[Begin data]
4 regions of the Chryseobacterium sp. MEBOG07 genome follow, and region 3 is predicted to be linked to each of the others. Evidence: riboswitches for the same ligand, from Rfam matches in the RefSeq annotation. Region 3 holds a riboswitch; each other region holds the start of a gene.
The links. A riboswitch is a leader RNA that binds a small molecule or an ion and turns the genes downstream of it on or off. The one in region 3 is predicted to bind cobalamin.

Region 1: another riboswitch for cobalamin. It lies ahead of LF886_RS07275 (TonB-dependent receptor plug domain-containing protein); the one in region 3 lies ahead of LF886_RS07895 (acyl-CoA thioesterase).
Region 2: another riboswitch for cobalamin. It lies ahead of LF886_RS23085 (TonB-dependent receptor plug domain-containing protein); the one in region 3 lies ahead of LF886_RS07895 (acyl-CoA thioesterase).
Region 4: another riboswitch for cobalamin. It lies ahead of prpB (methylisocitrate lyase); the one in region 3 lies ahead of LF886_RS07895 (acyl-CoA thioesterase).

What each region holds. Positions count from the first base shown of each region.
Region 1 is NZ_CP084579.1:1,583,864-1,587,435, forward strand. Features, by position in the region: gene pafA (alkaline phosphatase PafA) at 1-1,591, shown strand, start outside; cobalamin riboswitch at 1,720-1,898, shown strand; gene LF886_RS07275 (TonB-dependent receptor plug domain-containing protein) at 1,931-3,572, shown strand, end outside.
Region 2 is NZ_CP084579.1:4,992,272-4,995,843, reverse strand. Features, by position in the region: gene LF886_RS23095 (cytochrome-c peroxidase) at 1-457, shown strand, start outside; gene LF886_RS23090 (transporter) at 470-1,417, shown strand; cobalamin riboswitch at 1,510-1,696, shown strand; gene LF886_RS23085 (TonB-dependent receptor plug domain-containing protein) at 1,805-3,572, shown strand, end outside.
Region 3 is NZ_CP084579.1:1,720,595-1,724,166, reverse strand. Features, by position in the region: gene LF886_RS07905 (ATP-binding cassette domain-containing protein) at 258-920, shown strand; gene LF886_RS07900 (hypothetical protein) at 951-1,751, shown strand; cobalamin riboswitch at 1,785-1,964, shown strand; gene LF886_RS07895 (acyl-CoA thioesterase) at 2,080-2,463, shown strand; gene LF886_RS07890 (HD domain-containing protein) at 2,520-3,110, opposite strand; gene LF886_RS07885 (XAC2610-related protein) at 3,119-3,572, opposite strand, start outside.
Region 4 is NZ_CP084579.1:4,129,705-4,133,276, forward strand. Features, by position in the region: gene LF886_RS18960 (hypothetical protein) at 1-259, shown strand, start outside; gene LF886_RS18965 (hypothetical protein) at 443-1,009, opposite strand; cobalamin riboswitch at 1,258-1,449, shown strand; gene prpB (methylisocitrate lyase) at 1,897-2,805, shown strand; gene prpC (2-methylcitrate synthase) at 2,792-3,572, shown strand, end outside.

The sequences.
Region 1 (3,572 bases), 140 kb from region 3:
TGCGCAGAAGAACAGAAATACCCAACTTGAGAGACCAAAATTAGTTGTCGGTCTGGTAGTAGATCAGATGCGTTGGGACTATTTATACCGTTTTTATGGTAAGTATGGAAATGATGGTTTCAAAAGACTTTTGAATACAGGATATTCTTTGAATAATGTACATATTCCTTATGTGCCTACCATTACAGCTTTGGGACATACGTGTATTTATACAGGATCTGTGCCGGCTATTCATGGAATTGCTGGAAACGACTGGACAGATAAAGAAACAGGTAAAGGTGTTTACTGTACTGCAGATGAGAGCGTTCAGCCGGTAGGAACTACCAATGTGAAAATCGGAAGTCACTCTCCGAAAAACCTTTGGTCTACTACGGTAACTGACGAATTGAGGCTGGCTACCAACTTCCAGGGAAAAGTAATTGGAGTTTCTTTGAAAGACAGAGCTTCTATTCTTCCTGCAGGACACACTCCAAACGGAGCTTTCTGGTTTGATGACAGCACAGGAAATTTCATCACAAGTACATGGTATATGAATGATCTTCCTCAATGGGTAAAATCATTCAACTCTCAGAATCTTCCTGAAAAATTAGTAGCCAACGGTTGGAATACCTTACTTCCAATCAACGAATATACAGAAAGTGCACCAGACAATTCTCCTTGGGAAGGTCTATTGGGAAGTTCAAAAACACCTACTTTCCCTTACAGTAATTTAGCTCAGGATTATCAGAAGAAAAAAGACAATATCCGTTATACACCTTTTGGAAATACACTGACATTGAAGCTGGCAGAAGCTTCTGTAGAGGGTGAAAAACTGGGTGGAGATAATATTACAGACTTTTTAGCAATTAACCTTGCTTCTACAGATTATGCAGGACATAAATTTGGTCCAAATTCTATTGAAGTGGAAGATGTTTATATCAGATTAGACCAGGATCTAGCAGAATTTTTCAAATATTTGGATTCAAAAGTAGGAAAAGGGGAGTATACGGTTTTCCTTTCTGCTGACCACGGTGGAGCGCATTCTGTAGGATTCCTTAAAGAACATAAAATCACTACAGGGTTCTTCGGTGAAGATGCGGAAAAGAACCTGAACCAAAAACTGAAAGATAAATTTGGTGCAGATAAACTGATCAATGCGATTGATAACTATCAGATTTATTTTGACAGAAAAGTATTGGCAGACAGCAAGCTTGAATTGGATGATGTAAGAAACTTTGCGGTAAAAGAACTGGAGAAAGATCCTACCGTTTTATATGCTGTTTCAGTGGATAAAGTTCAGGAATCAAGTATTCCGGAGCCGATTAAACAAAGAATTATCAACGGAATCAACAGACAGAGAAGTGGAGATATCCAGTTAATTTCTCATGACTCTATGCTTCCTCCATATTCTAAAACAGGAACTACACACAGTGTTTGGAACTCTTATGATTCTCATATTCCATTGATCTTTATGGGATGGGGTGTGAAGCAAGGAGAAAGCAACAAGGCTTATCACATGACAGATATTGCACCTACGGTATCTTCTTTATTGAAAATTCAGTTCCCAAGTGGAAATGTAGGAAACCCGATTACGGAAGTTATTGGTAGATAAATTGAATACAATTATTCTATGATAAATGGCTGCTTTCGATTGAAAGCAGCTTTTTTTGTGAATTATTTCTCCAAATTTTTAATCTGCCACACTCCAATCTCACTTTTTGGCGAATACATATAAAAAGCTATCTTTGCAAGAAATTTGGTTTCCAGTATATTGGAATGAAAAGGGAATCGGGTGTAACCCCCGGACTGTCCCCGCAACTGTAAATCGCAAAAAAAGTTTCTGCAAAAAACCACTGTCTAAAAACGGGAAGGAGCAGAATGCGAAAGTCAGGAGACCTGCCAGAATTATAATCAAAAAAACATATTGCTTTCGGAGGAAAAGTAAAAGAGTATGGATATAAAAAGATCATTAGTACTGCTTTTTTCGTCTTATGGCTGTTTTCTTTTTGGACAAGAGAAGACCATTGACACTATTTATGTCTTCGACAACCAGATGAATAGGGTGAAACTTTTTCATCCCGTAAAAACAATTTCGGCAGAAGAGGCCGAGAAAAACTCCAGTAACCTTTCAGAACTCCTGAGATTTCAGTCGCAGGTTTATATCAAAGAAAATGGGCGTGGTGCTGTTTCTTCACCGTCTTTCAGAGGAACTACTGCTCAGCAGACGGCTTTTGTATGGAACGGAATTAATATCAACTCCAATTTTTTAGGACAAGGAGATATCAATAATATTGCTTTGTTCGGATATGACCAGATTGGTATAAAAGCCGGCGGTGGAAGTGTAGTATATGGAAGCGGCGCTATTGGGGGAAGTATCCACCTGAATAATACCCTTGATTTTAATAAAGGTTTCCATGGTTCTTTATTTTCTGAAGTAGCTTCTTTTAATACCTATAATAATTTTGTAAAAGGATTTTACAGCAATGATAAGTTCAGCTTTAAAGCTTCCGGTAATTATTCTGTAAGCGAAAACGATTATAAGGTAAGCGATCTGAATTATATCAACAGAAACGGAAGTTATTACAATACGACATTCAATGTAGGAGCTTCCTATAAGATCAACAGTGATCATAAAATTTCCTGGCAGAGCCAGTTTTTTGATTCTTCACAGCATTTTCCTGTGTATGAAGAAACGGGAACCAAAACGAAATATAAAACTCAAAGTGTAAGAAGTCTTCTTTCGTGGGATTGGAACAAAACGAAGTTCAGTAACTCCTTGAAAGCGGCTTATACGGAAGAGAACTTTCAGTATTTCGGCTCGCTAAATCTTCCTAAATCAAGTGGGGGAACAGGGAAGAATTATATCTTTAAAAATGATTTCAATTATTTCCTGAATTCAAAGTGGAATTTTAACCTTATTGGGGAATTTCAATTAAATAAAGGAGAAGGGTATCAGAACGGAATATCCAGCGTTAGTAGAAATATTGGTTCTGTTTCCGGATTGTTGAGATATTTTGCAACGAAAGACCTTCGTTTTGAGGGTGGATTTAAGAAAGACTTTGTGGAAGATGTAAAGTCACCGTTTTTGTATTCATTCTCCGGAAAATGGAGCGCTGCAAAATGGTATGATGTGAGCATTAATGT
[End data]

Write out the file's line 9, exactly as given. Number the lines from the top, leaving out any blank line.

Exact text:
Region 3 is NZ_CP084579.1:1,720,595-1,724,166, reverse strand. Features, by position in the region: gene LF886_RS07905 (ATP-binding cassette domain-containing protein) at 258-920, shown strand; gene LF886_RS07900 (hypothetical protein) at 951-1,751, shown strand; cobalamin riboswitch at 1,785-1,964, shown strand; gene LF886_RS07895 (acyl-CoA thioesterase) at 2,080-2,463, shown strand; gene LF886_RS07890 (HD domain-containing protein) at 2,520-3,110, opposite strand; gene LF886_RS07885 (XAC2610-related protein) at 3,119-3,572, opposite strand, start outside.